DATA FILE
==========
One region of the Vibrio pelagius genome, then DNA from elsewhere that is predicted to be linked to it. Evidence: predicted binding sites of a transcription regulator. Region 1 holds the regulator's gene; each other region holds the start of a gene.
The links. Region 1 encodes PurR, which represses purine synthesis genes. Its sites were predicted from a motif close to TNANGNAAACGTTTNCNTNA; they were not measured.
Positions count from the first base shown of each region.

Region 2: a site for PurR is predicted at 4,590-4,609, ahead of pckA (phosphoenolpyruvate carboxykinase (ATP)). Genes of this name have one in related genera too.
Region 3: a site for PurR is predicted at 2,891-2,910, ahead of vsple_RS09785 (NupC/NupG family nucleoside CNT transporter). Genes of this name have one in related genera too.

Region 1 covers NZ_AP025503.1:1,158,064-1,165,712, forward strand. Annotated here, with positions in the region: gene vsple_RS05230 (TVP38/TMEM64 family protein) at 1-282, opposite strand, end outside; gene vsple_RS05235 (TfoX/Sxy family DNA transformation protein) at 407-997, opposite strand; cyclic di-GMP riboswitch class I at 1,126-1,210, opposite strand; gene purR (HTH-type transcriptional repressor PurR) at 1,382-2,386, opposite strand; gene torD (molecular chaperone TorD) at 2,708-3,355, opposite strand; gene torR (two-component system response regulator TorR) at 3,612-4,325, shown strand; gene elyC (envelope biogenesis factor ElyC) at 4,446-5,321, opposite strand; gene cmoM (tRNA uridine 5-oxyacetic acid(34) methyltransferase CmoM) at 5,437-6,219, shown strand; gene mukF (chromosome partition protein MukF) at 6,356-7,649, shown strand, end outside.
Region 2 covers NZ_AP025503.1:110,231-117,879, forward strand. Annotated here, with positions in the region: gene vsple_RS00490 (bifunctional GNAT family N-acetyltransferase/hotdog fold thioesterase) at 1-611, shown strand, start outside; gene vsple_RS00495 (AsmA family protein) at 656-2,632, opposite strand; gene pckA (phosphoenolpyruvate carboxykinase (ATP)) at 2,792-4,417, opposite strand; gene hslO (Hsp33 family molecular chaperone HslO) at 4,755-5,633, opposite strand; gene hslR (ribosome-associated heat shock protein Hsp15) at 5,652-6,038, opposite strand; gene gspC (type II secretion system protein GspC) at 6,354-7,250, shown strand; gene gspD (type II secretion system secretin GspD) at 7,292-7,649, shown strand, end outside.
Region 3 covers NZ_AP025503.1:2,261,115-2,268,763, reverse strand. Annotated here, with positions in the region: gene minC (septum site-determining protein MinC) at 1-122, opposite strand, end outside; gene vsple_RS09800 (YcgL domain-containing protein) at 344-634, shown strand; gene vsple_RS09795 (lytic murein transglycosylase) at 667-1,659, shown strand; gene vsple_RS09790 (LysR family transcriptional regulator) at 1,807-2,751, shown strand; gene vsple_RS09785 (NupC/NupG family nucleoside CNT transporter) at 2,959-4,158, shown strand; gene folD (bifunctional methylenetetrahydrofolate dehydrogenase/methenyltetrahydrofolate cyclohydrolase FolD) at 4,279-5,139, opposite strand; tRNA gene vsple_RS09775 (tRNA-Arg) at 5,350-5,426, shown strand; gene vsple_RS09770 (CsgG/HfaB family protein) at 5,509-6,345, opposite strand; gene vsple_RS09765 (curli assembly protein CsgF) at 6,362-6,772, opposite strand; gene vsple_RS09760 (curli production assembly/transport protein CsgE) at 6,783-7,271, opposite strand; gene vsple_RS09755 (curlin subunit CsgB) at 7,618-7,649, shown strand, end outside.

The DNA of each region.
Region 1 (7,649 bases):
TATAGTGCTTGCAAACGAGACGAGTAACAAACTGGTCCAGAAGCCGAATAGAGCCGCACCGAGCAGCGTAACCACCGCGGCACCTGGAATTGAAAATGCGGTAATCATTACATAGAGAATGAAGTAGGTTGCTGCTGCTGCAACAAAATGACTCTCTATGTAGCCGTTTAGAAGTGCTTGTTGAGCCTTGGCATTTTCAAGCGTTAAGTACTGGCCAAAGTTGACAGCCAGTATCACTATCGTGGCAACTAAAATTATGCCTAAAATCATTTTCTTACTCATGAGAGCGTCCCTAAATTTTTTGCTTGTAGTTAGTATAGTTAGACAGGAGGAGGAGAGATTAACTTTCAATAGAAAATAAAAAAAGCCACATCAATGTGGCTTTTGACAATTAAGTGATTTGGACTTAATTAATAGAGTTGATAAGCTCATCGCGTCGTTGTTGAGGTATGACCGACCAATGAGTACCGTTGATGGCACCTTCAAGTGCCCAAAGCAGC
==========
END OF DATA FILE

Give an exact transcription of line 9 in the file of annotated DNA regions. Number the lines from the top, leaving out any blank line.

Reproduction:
The DNA of each region.